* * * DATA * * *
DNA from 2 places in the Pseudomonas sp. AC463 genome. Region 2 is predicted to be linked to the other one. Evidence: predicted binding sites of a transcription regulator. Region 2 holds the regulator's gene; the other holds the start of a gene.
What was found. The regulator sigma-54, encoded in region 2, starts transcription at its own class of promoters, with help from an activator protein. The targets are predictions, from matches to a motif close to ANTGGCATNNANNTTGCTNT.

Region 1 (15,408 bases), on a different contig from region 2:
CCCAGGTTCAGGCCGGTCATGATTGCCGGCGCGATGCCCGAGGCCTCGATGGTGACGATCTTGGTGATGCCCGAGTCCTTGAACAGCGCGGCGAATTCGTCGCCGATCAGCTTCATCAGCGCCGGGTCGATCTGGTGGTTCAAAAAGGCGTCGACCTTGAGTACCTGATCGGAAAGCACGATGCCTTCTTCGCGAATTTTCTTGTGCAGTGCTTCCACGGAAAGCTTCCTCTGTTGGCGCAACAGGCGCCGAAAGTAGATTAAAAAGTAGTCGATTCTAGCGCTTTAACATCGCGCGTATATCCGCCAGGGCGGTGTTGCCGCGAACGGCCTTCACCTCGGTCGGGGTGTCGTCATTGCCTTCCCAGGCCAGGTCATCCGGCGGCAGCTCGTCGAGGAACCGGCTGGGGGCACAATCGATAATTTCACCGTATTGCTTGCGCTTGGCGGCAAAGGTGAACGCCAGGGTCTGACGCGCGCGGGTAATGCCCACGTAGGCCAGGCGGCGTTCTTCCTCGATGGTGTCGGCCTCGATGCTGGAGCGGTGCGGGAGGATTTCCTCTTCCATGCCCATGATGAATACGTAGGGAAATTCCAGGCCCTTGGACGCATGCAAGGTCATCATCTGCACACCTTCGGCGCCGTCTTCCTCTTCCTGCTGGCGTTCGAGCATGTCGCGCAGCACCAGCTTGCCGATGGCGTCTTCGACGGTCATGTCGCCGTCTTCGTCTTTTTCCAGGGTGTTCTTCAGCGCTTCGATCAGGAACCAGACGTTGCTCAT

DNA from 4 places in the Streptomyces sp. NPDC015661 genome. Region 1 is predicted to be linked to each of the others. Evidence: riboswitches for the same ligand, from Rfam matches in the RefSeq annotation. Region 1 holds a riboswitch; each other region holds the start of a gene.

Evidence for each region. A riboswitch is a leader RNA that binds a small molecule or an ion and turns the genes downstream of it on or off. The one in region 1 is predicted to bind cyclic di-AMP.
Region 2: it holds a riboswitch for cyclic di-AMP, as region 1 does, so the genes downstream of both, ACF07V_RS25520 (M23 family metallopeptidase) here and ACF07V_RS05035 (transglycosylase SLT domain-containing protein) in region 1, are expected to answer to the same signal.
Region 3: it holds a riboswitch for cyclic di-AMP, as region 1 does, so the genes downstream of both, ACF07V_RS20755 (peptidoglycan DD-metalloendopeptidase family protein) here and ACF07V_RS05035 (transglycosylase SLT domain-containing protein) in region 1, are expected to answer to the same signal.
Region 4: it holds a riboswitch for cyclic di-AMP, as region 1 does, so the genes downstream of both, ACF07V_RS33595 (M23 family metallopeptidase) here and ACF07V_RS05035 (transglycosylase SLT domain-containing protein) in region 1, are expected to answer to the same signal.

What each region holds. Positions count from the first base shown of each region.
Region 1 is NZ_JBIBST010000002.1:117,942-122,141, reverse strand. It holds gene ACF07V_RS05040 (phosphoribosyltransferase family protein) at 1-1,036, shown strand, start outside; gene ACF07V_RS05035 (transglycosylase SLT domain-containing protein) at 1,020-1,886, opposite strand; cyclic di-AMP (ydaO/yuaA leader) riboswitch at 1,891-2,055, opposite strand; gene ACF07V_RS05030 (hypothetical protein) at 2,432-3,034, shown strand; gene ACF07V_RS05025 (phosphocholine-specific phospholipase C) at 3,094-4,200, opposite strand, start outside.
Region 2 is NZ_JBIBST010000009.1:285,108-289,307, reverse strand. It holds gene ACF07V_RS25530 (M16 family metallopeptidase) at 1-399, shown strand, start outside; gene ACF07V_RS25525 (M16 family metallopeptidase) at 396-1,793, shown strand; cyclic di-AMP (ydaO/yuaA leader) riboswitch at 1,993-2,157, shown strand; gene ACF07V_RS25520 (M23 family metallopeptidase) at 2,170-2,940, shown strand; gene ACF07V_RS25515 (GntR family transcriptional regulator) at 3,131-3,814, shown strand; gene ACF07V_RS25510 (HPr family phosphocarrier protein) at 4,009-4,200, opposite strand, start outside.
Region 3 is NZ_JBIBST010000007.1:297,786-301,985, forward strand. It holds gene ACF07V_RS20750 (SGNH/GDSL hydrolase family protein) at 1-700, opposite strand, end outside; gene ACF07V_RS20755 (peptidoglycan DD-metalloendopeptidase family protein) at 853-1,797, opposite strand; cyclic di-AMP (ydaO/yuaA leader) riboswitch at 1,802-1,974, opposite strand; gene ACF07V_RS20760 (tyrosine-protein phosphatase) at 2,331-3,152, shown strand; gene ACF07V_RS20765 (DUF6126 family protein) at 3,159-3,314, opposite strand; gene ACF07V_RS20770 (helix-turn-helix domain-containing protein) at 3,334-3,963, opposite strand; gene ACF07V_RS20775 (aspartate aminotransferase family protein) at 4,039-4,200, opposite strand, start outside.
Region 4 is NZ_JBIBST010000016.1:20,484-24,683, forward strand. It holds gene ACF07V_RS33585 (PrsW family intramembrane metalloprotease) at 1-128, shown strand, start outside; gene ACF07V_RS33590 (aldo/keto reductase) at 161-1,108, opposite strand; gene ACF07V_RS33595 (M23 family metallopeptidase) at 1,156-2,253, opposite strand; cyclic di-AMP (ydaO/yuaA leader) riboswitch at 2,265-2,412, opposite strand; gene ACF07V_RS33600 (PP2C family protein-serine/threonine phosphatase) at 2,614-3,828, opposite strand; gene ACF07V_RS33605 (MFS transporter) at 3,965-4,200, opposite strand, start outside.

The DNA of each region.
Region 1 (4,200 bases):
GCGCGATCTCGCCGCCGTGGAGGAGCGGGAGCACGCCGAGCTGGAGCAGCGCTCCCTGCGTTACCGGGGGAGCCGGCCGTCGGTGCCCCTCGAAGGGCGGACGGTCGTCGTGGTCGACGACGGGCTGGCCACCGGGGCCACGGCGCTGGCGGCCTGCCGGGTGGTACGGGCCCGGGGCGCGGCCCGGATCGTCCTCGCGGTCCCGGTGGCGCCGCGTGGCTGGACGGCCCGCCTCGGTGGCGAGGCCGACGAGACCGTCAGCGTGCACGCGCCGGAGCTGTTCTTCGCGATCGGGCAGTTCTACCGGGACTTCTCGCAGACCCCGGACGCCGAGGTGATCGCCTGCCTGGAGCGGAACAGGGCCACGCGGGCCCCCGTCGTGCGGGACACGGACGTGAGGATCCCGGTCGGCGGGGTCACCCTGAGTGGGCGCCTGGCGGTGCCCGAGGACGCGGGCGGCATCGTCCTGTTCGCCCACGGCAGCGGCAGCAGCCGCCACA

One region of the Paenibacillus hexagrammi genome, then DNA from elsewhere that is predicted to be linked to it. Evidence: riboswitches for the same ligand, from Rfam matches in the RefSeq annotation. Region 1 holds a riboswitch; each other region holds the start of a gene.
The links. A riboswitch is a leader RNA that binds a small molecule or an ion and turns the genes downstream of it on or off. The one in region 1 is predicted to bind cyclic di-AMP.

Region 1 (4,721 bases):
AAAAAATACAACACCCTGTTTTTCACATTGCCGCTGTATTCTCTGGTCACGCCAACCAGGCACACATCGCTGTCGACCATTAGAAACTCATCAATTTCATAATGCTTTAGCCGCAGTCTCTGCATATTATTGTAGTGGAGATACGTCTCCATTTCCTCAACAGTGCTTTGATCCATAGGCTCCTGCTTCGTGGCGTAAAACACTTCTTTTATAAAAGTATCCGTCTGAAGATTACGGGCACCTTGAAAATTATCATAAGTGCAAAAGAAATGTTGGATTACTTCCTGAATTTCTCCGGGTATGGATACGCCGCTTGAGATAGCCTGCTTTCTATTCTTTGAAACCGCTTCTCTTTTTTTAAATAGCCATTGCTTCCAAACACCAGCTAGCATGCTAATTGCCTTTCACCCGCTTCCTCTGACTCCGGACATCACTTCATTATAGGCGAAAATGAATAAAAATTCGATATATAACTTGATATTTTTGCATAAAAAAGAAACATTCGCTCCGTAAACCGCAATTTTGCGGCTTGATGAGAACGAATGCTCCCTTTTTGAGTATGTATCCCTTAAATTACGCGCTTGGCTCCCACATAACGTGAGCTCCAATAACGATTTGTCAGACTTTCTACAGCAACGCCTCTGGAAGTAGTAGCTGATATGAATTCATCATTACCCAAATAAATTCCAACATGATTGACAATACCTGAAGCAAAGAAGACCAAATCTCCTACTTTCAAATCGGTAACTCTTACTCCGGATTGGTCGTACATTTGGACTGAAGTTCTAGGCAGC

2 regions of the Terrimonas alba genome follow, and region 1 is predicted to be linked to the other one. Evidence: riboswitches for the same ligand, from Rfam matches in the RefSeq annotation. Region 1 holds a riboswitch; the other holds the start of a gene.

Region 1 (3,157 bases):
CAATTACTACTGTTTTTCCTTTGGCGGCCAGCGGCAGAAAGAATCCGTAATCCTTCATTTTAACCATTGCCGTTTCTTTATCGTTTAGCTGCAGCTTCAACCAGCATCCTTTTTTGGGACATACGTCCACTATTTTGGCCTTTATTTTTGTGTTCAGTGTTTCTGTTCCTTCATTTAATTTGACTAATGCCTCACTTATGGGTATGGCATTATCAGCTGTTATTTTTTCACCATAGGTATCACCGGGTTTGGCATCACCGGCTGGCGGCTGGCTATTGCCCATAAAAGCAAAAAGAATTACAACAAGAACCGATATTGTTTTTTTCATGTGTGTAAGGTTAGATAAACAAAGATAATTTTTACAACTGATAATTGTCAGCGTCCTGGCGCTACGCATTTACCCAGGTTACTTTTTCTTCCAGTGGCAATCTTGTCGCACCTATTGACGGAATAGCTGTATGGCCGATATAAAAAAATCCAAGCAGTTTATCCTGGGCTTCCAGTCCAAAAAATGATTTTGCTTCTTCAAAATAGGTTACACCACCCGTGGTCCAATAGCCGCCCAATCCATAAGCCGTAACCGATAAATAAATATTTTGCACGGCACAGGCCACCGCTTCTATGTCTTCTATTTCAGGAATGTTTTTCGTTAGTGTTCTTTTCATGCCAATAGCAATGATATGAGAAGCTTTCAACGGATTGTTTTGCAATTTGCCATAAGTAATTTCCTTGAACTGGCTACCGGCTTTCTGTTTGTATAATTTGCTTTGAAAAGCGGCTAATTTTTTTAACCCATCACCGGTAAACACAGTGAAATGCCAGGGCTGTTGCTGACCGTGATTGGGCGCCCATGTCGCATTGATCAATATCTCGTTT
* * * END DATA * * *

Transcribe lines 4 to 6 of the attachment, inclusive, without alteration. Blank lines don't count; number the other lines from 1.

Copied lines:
CCCAGGTTCAGGCCGGTCATGATTGCCGGCGCGATGCCCGAGGCCTCGATGGTGACGATCTTGGTGATGCCCGAGTCCTTGAACAGCGCGGCGAATTCGTCGCCGATCAGCTTCATCAGCGCCGGGTCGATCTGGTGGTTCAAAAAGGCGTCGACCTTGAGTACCTGATCGGAAAGCACGATGCCTTCTTCGCGAATTTTCTTGTGCAGTGCTTCCACGGAAAGCTTCCTCTGTTGGCGCAACAGGCGCCGAAAGTAGATTAAAAAGTAGTCGATTCTAGCGCTTTAACATCGCGCGTATATCCGCCAGGGCGGTGTTGCCGCGAACGGCCTTCACCTCGGTCGGGGTGTCGTCATTGCCTTCCCAGGCCAGGTCATCCGGCGGCAGCTCGTCGAGGAACCGGCTGGGGGCACAATCGATAATTTCACCGTATTGCTTGCGCTTGGCGGCAAAGGTGAACGCCAGGGTCTGACGCGCGCGGGTAATGCCCACGTAGGCCAGGCGGCGTTCTTCCTCGATGGTGTCGGCCTCGATGCTGGAGCGGTGCGGGAGGATTTCCTCTTCCATGCCCATGATGAATACGTAGGGAAATTCCAGGCCCTTGGACGCATGCAAGGTCATCATCTGCACACCTTCGGCGCCGTCTTCCTCTTCCTGCTGGCGTTCGAGCATGTCGCGCAGCACCAGCTTGCCGATGGCGTCTTCGACGGTCATGTCGCCGTCTTCGTCTTTTTCCAGGGTGTTCTTCAGCGCTTCGATCAGGAACCAGACGTTGCTCAT

DNA from 4 places in the Streptomyces sp. NPDC015661 genome. Region 1 is predicted to be linked to each of the others. Evidence: riboswitches for the same ligand, from Rfam matches in the RefSeq annotation. Region 1 holds a riboswitch; each other region holds the start of a gene.

Evidence for each region. A riboswitch is a leader RNA that binds a small molecule or an ion and turns the genes downstream of it on or off. The one in region 1 is predicted to bind cyclic di-AMP.